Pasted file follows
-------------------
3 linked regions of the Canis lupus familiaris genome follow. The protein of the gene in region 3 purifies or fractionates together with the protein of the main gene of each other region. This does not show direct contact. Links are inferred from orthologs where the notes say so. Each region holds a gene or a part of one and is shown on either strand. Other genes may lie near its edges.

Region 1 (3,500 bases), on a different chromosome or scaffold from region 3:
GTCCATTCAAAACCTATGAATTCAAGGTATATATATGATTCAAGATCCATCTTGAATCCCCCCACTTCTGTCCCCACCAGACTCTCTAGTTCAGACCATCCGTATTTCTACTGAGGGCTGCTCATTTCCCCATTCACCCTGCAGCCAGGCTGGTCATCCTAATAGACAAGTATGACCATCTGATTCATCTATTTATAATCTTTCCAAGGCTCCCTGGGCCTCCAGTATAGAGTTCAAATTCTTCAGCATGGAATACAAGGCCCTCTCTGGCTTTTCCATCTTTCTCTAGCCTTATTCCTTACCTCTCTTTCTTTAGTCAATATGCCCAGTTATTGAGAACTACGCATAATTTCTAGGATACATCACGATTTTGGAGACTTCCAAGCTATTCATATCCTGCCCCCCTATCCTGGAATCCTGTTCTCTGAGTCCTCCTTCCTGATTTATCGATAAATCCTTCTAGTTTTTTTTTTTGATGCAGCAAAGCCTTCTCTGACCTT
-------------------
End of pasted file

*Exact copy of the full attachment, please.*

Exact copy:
3 linked regions of the Canis lupus familiaris genome follow. The protein of the gene in region 3 purifies or fractionates together with the protein of the main gene of each other region. This does not show direct contact. Links are inferred from orthologs where the notes say so. Each region holds a gene or a part of one and is shown on either strand. Other genes may lie near its edges.

Region 1 (3,500 bases), on a different chromosome or scaffold from region 3:
GTCCATTCAAAACCTATGAATTCAAGGTATATATATGATTCAAGATCCATCTTGAATCCCCCCACTTCTGTCCCCACCAGACTCTCTAGTTCAGACCATCCGTATTTCTACTGAGGGCTGCTCATTTCCCCATTCACCCTGCAGCCAGGCTGGTCATCCTAATAGACAAGTATGACCATCTGATTCATCTATTTATAATCTTTCCAAGGCTCCCTGGGCCTCCAGTATAGAGTTCAAATTCTTCAGCATGGAATACAAGGCCCTCTCTGGCTTTTCCATCTTTCTCTAGCCTTATTCCTTACCTCTCTTTCTTTAGTCAATATGCCCAGTTATTGAGAACTACGCATAATTTCTAGGATACATCACGATTTTGGAGACTTCCAAGCTATTCATATCCTGCCCCCCTATCCTGGAATCCTGTTCTCTGAGTCCTCCTTCCTGATTTATCGATAAATCCTTCTAGTTTTTTTTTTTGATGCAGCAAAGCCTTCTCTGACCTT